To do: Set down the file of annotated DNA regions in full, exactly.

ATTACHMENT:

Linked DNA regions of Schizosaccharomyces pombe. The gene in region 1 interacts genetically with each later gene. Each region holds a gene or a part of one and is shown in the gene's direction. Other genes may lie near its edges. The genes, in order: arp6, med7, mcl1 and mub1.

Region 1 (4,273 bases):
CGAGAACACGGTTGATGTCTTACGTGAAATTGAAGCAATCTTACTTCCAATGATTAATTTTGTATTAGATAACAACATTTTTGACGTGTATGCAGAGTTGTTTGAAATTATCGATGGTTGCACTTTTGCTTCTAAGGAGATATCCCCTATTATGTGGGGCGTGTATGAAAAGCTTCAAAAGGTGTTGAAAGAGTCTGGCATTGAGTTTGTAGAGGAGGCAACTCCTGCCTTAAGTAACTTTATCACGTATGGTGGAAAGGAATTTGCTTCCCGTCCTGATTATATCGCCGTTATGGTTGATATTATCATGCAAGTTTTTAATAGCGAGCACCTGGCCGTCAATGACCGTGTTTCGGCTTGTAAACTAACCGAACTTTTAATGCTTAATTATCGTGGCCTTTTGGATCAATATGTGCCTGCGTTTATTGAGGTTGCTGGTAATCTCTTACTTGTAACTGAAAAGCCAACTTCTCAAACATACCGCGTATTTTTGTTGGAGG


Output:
Linked DNA regions of Schizosaccharomyces pombe. The gene in region 1 interacts genetically with each later gene. Each region holds a gene or a part of one and is shown in the gene's direction. Other genes may lie near its edges. The genes, in order: arp6, med7, mcl1 and mub1.

Region 1 (4,273 bases):
CGAGAACACGGTTGATGTCTTACGTGAAATTGAAGCAATCTTACTTCCAATGATTAATTTTGTATTAGATAACAACATTTTTGACGTGTATGCAGAGTTGTTTGAAATTATCGATGGTTGCACTTTTGCTTCTAAGGAGATATCCCCTATTATGTGGGGCGTGTATGAAAAGCTTCAAAAGGTGTTGAAAGAGTCTGGCATTGAGTTTGTAGAGGAGGCAACTCCTGCCTTAAGTAACTTTATCACGTATGGTGGAAAGGAATTTGCTTCCCGTCCTGATTATATCGCCGTTATGGTTGATATTATCATGCAAGTTTTTAATAGCGAGCACCTGGCCGTCAATGACCGTGTTTCGGCTTGTAAACTAACCGAACTTTTAATGCTTAATTATCGTGGCCTTTTGGATCAATATGTGCCTGCGTTTATTGAGGTTGCTGGTAATCTCTTACTTGTAACTGAAAAGCCAACTTCTCAAACATACCGCGTATTTTTGTTGGAGG